Photography revolutionized in ‘Digital Darkroom’


Author: Natania Reed, Senior Writer

The Annenberg Space for Photography’s  current exhibition, titled “Digital Darkroom,” explores contemporary approaches to digital photography, highlighting digital or darkroom manipulations and technology’s intersection with artistic expression. Located in West Los Angeles, the museum serves as a creative space for both traditional film photography and cutting-edge digital photography.

Through the work of 17 different photographers, “Digital Darkroom” examines the variety of ways that technology can influence the art of photography. The exhibit accomplishes this task not only by displaying the photographs themselves but also by screening two documentary films and arranging an interactive feature, which lets museum-goers use touch-screen technology to play around with the photographs.

Several artists featured at “Digital Darkroom” utilize new developments in technology to create 3-D photographic images. Featured artist Mike Pucher creates three-dimensional photographs that focus on details of flowers and other plants. These close examinations of nature benefit from the use of 3-D technology, as the plants themselves appear to pop out and come alive. “Dahlia No. 10” (2010) reveals the intricate details of a flower, which seem to defy spatial limitations and protrude out of the constraints of the frame. The exhibit also features several 3-D images from Claudia Kunin. “Tower of Babel” (2008) recreates Pieter Bruegel the Elder’s 1563 painting of the same name by using photographic images that Kunin took all throughout England. She meticulously placed the individual images together via Photoshop to create a hyper-realistic image of a nonexistent tower in 3-D.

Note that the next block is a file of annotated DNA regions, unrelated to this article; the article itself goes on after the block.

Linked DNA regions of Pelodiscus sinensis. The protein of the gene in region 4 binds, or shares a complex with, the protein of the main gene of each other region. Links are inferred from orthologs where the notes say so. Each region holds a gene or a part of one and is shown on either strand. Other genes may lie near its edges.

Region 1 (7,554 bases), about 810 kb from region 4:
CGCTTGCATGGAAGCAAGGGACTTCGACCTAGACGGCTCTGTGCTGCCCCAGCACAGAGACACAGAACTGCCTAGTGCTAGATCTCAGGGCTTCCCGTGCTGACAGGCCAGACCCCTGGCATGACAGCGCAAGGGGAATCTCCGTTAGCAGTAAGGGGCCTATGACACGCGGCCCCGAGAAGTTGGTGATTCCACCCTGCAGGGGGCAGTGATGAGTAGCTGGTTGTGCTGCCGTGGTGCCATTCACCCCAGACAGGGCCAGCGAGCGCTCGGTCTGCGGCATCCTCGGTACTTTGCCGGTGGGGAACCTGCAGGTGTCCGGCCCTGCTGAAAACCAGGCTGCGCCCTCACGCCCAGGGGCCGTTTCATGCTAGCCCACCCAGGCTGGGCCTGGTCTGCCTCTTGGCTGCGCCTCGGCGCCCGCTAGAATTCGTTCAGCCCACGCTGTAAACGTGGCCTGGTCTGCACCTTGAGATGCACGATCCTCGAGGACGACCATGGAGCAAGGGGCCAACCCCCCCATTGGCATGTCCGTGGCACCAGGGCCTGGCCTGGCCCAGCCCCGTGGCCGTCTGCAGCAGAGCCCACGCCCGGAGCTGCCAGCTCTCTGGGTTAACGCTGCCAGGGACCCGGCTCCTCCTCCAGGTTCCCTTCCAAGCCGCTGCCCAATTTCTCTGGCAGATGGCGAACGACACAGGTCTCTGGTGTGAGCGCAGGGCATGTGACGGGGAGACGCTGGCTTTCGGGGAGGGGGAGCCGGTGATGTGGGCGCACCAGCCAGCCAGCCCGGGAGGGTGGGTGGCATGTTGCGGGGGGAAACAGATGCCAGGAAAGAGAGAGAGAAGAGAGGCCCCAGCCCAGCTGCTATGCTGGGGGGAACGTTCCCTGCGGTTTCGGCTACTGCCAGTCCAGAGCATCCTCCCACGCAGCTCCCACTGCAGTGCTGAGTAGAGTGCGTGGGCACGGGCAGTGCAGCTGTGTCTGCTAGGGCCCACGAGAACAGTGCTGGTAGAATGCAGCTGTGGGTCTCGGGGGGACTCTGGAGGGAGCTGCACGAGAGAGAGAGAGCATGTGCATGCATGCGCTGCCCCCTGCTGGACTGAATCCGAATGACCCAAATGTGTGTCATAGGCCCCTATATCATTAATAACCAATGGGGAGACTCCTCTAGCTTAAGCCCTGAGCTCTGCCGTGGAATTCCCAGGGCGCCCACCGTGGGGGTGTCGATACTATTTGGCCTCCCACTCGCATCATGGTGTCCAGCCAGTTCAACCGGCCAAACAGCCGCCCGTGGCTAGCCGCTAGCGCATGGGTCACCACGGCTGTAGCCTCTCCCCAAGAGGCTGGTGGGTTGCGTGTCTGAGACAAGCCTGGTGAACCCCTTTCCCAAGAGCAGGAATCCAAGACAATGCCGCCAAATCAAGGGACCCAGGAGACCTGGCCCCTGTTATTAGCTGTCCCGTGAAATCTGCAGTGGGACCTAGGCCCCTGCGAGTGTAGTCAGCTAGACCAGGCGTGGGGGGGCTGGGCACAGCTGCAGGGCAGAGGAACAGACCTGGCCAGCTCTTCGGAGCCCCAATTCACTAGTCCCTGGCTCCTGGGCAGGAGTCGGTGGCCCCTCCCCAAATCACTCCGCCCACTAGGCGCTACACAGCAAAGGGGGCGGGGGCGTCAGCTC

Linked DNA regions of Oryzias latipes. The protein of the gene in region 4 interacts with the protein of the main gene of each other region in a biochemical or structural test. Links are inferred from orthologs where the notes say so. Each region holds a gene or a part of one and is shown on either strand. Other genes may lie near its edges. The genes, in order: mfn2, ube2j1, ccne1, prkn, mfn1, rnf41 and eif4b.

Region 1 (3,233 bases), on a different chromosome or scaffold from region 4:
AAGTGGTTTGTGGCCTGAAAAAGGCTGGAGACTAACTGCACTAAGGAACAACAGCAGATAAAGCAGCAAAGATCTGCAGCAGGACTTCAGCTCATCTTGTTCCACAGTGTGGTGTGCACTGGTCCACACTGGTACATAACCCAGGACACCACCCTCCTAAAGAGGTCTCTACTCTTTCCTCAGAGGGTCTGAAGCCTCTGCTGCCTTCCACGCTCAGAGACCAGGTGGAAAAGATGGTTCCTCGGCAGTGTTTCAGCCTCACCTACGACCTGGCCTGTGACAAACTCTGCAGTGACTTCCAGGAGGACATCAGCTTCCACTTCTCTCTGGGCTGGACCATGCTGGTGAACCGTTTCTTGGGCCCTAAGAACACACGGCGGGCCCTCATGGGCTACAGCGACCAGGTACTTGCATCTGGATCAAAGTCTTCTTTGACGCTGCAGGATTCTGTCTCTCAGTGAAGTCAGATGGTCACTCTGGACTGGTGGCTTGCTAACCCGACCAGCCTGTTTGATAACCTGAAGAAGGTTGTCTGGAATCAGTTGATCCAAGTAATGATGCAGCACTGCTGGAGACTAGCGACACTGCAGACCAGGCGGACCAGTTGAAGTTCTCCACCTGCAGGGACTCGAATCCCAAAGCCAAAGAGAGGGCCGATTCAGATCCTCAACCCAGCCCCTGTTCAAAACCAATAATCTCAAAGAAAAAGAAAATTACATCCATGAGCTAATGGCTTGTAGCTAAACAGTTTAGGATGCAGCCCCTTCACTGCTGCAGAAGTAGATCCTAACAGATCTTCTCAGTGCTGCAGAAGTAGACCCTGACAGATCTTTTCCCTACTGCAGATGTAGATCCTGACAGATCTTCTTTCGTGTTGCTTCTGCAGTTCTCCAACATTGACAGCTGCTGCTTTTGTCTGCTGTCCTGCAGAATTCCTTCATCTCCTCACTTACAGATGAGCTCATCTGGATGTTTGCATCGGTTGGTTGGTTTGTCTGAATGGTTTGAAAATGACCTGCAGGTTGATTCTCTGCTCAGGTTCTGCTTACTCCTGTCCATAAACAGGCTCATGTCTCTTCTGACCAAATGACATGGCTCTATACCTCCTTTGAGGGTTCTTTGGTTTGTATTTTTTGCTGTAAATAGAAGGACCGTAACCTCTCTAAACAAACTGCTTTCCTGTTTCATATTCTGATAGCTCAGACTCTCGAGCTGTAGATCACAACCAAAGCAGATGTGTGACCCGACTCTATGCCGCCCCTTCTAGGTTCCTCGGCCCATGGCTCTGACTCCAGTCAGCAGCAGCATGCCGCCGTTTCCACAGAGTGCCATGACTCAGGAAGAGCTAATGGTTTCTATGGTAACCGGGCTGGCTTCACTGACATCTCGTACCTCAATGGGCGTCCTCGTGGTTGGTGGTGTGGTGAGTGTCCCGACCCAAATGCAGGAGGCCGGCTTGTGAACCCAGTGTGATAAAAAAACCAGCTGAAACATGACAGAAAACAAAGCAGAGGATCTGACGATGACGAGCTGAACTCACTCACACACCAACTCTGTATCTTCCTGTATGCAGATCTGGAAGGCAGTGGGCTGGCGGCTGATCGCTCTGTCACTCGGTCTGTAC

Other photographers used different digital means to achieve an otherworldly look to their photography. Jean-François Rauzier, who has several large-scale works featured at the exhibit, used Photoshop to combine multiple images to form one large photograph. “Abandoned Bicycles” (2005) combines over 200 images to reveal an incredibly detailed view of a street crowded with bicycles in the early morning. “Sunha” (2008) is part of a 12-photograph series inspired by a Japanese author Yasunari Kawabata’s novella “House of the Sleeping Beauties.”

This photograph, like “Abandoned Bicycles,” amasses hundreds of individual photos to collectively exhibit extremely intricate details. The photograph shows a man sitting by a staircase on a ledge outdoors watching over a young girl laying on a carpet. This work in particular uses over 500 individual images to showcase the details in the photograph.

Featured artists Martine Roch uses digital techniques to demonstrate a sense of humor in her photography. She creates digital “characters” that have human bodies bedecked in 19 century clothing and animal heads. “The Delicate Lady” (2009) combines the head of a white rabbit with the body of a woman in a pink dress in front of a dark background. “The Honest Man” (2011) uses the same approach but portrays the figure of a man in a mustard-colored suit and the head of a goat.

The exhibition as a whole is a beautifully-curated demonstration of the artists’ ability to create unseen visions and imaginary settings using an intricate combination of digital techniques and photography.

“Digital Darkroom” opened its doors on Dec. 17, 2011 and will run until May 28.

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